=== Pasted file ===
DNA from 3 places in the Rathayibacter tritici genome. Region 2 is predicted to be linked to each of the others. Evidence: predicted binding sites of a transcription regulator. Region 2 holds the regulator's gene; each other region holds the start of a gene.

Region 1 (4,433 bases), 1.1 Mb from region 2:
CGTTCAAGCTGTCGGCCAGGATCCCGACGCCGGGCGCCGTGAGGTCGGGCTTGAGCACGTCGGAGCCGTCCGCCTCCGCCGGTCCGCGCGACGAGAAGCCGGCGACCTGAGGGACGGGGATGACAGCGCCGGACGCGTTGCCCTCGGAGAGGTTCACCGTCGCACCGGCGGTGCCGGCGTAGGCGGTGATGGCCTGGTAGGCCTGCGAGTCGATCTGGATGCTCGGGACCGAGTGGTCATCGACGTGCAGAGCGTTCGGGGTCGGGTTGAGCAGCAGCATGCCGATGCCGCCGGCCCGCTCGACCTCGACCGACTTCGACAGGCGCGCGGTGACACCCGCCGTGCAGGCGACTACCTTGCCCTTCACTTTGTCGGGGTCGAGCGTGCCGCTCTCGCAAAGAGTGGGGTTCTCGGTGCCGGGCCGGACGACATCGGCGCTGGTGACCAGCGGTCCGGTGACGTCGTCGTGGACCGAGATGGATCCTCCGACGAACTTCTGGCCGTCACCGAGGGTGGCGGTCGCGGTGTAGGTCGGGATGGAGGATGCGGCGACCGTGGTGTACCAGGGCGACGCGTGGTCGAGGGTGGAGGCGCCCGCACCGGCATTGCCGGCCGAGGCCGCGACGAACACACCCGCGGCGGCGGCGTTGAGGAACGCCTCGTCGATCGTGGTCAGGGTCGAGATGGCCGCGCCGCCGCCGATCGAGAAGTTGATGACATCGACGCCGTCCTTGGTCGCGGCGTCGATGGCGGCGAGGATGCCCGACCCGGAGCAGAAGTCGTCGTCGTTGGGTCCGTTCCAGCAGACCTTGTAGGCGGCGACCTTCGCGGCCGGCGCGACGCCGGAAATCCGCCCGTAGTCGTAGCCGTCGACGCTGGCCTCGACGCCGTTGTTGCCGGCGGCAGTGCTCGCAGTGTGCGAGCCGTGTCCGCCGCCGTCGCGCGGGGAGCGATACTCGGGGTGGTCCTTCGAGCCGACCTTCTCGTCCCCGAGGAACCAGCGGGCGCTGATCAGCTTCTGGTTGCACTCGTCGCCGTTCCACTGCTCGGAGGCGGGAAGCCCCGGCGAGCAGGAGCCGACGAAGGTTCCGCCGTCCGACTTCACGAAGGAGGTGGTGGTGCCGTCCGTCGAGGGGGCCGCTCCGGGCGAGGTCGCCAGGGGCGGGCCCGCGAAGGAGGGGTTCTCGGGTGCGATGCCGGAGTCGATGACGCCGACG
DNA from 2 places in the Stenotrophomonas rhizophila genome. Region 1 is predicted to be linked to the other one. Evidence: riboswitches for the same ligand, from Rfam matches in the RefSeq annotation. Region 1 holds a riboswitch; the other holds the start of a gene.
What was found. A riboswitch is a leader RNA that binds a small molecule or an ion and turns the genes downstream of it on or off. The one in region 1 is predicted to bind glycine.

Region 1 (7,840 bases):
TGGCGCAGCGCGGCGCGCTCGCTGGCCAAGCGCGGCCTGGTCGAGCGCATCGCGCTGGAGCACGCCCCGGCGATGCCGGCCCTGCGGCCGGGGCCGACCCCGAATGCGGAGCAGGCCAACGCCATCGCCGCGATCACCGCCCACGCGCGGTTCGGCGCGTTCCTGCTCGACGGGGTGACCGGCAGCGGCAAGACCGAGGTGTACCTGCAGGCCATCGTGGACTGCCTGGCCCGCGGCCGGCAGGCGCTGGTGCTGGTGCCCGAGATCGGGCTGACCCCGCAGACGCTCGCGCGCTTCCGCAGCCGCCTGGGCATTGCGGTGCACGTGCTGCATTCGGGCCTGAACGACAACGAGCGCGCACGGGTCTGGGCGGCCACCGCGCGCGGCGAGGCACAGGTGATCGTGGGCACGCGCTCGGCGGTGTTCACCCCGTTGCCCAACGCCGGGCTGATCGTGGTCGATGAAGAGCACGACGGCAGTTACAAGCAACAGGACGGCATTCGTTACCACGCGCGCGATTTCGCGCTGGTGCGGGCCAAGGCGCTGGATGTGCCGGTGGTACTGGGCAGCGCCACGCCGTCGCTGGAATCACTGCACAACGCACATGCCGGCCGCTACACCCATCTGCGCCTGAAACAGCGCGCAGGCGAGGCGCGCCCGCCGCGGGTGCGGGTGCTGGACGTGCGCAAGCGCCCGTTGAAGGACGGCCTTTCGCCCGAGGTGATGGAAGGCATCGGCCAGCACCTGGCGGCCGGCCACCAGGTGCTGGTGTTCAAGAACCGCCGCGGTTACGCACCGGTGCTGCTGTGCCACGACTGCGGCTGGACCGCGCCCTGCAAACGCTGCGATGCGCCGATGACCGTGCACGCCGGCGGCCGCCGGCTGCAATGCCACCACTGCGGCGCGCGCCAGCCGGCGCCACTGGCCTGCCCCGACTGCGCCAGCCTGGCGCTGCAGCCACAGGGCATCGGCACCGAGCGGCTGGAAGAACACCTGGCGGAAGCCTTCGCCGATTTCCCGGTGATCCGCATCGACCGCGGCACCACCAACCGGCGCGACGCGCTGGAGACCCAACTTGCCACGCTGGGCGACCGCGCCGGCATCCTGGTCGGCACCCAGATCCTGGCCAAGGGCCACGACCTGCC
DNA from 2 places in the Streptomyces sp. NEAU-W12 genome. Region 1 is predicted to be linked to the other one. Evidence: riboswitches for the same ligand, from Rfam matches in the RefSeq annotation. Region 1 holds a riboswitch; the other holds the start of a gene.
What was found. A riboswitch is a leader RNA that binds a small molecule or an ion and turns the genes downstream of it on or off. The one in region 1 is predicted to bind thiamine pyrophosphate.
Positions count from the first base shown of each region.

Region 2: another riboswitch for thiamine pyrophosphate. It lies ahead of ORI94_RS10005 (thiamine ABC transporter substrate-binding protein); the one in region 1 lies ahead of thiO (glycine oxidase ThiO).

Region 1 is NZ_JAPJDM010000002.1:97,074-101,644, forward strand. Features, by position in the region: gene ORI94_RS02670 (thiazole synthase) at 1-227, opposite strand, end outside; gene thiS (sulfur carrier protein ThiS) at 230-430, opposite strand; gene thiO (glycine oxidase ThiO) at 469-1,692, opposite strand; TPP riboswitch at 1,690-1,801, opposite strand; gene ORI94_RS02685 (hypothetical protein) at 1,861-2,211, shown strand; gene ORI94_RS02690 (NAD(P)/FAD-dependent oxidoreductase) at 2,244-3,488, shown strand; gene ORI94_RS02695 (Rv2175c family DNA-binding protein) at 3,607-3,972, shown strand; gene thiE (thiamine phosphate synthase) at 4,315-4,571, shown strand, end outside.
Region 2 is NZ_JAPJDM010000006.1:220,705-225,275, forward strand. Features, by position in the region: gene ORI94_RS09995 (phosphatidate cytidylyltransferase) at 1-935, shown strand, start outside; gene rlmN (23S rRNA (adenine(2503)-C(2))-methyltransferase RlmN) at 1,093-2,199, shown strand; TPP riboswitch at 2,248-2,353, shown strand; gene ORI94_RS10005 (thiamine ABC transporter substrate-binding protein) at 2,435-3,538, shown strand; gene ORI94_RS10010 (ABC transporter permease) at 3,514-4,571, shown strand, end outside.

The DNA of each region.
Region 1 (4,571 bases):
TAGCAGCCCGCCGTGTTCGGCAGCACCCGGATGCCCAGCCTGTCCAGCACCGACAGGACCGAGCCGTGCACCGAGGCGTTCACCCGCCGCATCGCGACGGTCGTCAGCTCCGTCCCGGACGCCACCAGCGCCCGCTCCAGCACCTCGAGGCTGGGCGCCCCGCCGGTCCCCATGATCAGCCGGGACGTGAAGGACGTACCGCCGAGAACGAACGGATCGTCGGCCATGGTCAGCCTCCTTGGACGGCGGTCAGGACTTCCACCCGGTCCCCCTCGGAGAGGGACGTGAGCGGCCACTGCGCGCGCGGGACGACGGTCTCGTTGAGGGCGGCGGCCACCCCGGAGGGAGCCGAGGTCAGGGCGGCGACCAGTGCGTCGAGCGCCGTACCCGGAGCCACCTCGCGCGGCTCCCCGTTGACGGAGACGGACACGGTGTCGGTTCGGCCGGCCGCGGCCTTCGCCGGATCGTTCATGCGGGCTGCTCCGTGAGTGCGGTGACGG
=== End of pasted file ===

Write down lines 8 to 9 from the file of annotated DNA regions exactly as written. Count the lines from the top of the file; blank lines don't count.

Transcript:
DNA from 2 places in the Streptomyces sp. NEAU-W12 genome. Region 1 is predicted to be linked to the other one. Evidence: riboswitches for the same ligand, from Rfam matches in the RefSeq annotation. Region 1 holds a riboswitch; the other holds the start of a gene.
What was found. A riboswitch is a leader RNA that binds a small molecule or an ion and turns the genes downstream of it on or off. The one in region 1 is predicted to bind thiamine pyrophosphate.